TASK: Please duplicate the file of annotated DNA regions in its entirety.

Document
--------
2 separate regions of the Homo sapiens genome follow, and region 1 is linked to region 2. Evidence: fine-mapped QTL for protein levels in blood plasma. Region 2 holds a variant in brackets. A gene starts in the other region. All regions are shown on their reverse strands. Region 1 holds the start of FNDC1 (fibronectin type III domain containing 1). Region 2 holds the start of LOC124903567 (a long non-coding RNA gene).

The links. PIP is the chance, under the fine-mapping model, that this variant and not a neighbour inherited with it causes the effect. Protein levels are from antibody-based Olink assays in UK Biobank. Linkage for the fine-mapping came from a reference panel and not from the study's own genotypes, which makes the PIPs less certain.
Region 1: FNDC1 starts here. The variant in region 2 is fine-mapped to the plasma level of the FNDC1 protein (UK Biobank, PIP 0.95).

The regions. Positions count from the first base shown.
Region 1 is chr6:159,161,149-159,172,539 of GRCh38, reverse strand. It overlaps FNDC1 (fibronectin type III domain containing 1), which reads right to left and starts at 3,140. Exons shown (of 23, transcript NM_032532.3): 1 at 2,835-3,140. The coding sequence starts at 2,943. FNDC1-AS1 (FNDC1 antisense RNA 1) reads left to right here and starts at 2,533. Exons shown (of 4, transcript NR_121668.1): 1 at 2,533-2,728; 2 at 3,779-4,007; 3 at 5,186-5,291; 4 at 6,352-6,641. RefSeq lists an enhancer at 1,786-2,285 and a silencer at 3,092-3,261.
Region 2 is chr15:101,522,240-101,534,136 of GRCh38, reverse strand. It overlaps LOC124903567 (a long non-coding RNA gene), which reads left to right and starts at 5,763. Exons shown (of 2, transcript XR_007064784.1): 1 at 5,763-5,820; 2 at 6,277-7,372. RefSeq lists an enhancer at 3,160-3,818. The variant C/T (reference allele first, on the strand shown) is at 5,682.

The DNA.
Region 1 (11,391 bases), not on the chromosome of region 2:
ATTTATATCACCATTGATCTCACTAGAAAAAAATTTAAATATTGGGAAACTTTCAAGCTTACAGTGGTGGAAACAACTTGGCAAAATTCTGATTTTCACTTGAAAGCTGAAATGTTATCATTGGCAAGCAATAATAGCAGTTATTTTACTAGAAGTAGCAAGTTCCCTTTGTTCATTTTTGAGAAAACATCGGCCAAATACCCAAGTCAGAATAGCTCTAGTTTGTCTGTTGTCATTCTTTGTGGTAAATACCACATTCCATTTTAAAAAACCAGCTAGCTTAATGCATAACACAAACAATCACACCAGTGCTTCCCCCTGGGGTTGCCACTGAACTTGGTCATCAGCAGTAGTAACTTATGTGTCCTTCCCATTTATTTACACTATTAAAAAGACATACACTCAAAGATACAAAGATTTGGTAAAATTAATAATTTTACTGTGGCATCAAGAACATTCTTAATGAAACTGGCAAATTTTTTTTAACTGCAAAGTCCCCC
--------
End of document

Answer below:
2 separate regions of the Homo sapiens genome follow, and region 1 is linked to region 2. Evidence: fine-mapped QTL for protein levels in blood plasma. Region 2 holds a variant in brackets. A gene starts in the other region. All regions are shown on their reverse strands. Region 1 holds the start of FNDC1 (fibronectin type III domain containing 1). Region 2 holds the start of LOC124903567 (a long non-coding RNA gene).

The links. PIP is the chance, under the fine-mapping model, that this variant and not a neighbour inherited with it causes the effect. Protein levels are from antibody-based Olink assays in UK Biobank. Linkage for the fine-mapping came from a reference panel and not from the study's own genotypes, which makes the PIPs less certain.
Region 1: FNDC1 starts here. The variant in region 2 is fine-mapped to the plasma level of the FNDC1 protein (UK Biobank, PIP 0.95).

The regions. Positions count from the first base shown.
Region 1 is chr6:159,161,149-159,172,539 of GRCh38, reverse strand. It overlaps FNDC1 (fibronectin type III domain containing 1), which reads right to left and starts at 3,140. Exons shown (of 23, transcript NM_032532.3): 1 at 2,835-3,140. The coding sequence starts at 2,943. FNDC1-AS1 (FNDC1 antisense RNA 1) reads left to right here and starts at 2,533. Exons shown (of 4, transcript NR_121668.1): 1 at 2,533-2,728; 2 at 3,779-4,007; 3 at 5,186-5,291; 4 at 6,352-6,641. RefSeq lists an enhancer at 1,786-2,285 and a silencer at 3,092-3,261.
Region 2 is chr15:101,522,240-101,534,136 of GRCh38, reverse strand. It overlaps LOC124903567 (a long non-coding RNA gene), which reads left to right and starts at 5,763. Exons shown (of 2, transcript XR_007064784.1): 1 at 5,763-5,820; 2 at 6,277-7,372. RefSeq lists an enhancer at 3,160-3,818. The variant C/T (reference allele first, on the strand shown) is at 5,682.

The DNA.
Region 1 (11,391 bases), not on the chromosome of region 2:
ATTTATATCACCATTGATCTCACTAGAAAAAAATTTAAATATTGGGAAACTTTCAAGCTTACAGTGGTGGAAACAACTTGGCAAAATTCTGATTTTCACTTGAAAGCTGAAATGTTATCATTGGCAAGCAATAATAGCAGTTATTTTACTAGAAGTAGCAAGTTCCCTTTGTTCATTTTTGAGAAAACATCGGCCAAATACCCAAGTCAGAATAGCTCTAGTTTGTCTGTTGTCATTCTTTGTGGTAAATACCACATTCCATTTTAAAAAACCAGCTAGCTTAATGCATAACACAAACAATCACACCAGTGCTTCCCCCTGGGGTTGCCACTGAACTTGGTCATCAGCAGTAGTAACTTATGTGTCCTTCCCATTTATTTACACTATTAAAAAGACATACACTCAAAGATACAAAGATTTGGTAAAATTAATAATTTTACTGTGGCATCAAGAACATTCTTAATGAAACTGGCAAATTTTTTTTAACTGCAAAGTCCCCC